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Area grain buyers hold onto hope

The soaring new elevators of Liberty Grain near Kimball loom behind a wilting, heat-stressed stand of corn earlier this year. (Marcus Traxler/Republic)

As crops across the Corn Belt continue to wilt under the strain of drought, area buyers are still confident they'll have supply this fall. Chuck Jepson, a partner in the newly constructed Liberty Grain facility between Kimball and White Lake, said corn production will not be as good as anticipated but will still be OK.

He said Liberty Grain, which will load large trains bound for the West Coast export terminals, is well-financed and can sustain a weak start-up year. The project cost exceeds $30 million and is backed by Gavilon, an Omaha-based company that Jepson said owns 200 elevators.

"I think a lot of our local crop here beat the heat," Jepson said. "We're still optimistic, and we've still got some time to get a rain, but we're not looking at a bin-buster at this point."

Jim Morken, general manager of the CHS Farmers Alliance elevator in Mitchell, said he's confident his operation will have enough corn to meet its obligations, but yields will be down. Prices, which shot up 20 to 30 cents a bushel on Monday, are reflecting the anticipated shortages, Morken said. Corn closed at $7.49 a bushel in Mitchell.

"We're definitely seeing the markets reacting to the fact that we're in a pretty strong drought. The tricky part about this year is that it's not just a local drought; it's pretty much across the heart of the corn and bean belt. It has affected a lot of different producers this year."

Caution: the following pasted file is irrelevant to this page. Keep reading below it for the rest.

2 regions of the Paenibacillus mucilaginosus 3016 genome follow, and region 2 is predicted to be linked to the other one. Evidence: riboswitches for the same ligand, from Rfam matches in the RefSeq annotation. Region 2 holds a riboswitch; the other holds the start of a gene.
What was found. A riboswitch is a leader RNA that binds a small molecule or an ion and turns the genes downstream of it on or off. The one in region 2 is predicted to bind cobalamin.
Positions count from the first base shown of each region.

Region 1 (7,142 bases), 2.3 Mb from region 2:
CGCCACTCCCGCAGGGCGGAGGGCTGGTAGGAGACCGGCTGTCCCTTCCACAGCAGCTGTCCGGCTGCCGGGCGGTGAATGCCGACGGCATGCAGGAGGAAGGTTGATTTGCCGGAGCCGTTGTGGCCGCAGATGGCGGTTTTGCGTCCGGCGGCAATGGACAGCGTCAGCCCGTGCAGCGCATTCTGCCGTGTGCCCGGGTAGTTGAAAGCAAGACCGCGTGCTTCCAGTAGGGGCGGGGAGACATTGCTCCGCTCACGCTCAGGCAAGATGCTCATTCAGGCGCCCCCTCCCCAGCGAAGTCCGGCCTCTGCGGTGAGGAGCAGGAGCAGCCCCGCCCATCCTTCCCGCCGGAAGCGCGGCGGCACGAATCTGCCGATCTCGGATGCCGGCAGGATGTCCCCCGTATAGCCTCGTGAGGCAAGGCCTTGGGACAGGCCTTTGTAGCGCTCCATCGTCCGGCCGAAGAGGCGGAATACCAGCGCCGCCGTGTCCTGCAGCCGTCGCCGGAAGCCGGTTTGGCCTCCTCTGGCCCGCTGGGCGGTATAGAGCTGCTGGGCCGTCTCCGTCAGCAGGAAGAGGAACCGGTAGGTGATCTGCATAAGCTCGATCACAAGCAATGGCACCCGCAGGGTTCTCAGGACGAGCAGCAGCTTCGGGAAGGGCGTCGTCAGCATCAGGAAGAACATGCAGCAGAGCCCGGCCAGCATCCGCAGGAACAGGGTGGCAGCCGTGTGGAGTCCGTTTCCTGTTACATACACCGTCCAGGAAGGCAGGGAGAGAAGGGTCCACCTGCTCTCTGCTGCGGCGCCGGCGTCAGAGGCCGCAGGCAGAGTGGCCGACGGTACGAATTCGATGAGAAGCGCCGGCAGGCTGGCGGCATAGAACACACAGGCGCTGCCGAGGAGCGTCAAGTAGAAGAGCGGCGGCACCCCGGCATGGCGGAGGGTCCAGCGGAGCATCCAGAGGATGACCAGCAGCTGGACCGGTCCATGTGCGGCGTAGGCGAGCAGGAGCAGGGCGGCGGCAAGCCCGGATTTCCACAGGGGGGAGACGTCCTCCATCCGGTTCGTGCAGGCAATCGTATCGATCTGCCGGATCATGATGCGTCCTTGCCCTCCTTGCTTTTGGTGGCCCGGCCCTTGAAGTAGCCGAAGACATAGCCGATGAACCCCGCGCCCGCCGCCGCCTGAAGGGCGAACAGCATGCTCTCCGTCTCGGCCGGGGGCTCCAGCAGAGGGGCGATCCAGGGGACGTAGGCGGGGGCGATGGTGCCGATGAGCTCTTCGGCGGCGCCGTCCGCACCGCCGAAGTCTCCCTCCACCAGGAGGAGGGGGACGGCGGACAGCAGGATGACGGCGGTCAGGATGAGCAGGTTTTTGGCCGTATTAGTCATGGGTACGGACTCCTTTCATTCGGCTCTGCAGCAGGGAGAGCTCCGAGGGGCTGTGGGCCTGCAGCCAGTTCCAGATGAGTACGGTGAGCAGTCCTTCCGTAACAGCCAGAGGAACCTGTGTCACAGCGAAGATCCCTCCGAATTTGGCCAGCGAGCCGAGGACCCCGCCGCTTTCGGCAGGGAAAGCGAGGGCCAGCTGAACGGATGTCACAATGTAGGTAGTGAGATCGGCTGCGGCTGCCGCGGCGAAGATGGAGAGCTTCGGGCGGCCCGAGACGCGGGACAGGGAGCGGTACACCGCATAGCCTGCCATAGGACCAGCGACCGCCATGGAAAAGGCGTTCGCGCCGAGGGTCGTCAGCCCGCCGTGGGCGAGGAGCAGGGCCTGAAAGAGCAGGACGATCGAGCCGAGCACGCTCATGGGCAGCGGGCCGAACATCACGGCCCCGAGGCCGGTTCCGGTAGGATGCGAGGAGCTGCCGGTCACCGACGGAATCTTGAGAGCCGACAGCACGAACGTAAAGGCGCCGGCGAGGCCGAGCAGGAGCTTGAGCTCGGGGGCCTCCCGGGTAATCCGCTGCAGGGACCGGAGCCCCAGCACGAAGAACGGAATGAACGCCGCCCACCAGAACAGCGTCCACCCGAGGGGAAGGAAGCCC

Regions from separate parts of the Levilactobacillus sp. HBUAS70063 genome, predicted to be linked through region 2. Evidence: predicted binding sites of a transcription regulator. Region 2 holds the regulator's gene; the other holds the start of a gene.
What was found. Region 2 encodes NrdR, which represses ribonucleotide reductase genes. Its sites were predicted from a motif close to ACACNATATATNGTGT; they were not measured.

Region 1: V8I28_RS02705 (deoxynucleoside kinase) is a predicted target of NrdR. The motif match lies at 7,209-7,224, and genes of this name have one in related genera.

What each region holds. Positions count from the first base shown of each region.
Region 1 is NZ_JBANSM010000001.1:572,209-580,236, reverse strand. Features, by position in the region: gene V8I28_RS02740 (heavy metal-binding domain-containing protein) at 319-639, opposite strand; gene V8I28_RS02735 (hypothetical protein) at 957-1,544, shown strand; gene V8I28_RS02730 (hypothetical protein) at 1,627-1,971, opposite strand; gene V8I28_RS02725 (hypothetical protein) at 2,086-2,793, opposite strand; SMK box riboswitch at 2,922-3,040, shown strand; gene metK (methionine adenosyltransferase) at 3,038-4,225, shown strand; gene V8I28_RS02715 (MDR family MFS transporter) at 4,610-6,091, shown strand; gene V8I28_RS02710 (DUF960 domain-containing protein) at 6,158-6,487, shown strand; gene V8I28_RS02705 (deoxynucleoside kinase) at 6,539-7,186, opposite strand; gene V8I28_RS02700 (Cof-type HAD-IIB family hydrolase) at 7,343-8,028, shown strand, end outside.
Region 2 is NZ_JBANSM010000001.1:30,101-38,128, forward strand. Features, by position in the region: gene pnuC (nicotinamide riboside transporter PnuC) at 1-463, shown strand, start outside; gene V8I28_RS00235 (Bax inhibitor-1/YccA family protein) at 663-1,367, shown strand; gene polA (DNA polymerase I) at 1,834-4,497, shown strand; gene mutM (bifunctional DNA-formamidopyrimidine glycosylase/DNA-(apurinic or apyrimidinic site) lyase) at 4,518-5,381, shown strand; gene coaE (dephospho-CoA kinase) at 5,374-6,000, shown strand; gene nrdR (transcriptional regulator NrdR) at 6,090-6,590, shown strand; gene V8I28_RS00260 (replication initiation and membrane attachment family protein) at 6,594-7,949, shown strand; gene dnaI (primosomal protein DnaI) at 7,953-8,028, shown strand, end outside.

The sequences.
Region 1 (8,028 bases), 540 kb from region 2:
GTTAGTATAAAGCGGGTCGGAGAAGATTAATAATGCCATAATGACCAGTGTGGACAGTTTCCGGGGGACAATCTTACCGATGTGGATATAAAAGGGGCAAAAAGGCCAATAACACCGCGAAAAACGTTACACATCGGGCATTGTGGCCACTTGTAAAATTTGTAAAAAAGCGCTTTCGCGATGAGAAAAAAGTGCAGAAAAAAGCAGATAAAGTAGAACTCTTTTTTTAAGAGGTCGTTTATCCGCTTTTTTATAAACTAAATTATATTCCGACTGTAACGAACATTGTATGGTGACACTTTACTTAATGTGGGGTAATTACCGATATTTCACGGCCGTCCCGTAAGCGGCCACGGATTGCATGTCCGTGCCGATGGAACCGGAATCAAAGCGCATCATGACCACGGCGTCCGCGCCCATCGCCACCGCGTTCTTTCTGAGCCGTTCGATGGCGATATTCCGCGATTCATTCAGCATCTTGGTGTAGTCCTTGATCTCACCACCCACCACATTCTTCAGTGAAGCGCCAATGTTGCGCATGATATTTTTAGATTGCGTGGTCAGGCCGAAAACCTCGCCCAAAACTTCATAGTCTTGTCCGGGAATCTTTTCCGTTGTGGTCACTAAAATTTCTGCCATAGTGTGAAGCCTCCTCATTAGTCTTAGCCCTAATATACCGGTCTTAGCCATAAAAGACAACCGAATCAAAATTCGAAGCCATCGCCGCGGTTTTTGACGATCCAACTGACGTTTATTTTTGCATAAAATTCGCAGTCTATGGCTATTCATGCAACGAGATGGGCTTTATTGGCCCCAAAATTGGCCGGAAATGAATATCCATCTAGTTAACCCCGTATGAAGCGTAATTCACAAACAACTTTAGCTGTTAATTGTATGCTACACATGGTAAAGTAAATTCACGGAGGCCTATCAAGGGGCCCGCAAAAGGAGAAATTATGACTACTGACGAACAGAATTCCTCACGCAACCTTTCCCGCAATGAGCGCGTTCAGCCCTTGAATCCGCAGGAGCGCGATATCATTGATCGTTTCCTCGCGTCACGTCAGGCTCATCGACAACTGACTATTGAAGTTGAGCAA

Morken said the crops on farms north of Interstate 90 have fared better this year since they were able to take advantage of heavy early rains that weren't available farther south, which he called "our more challenging area."

"Soybeans still have a chance to come back," he said, "but there's a fair amount of corn that will be beyond repair."

Nearly 20 percent of South Dakota was in severe drought and 77.5 percent of the state was experiencing moderate drought when the most recent U.S. Drought Monitor Map was released last week. The U.S. Department of Agriculture crop report released Monday shows that adequate topsoil moisture in South Dakota fell to 11 percent this week from 71 percent a year ago. Surplus moisture -- zero percent this week -- was at 25 percent at this time last year.

The Liberty elevator bought heavily during the recent wheat harvest, which Jepson said has been the sole bright spot thus far in an otherwise tough summer. Jepson said Liberty filled its bins and has temporarily stored wheat on the ground.

It was the right thing to do during the elevator's first year of operation, he felt.

"We decided to keep buying new to get to know our customers," said Jepson, who was pleased with the reception the new grain market received.

The USDA's National Agricultural Statistics Service shows that 82 percent of the state's wheat has been harvested.

Dean Frederickson, general manager at the Poet ethanol plant in Loomis, said his plant has contracted sufficient corn to continue operations. To date, no Poet plants have shut down, he said. The Loomis plant will soon be processing corn oil as another value-added product in addition to ethanol and dry distillers grain, a high protein feed source popular with stock producers. With corn costs going up, the cost of DDGs will also follow, said Frederickson, but he gave no percentage increase.

Larry Wagner, agronomy and crops specialist with South Dakota State University Cooperative Extension's Regional office in Sioux Falls, said soil type is becoming the telling factor in crop survival, with crops planted in lighter sandy soils faring especially badly at this time.

Wagner said some producers, especially in the hard-hit southeast sections of the state, are beginning to send in tests for nitrate levels, a prelude to giving up on the corn crop and cutting it for silage. Silage with high levels of nitrates can be harmful if fed to cattle, he said.

The good news is that 70 to 80 percent feed vaalues can be salvaged from a normal crop even if no corn ears are produced, Wagner said.

"Silage cutting has already begun in the worst areas," Wagner said.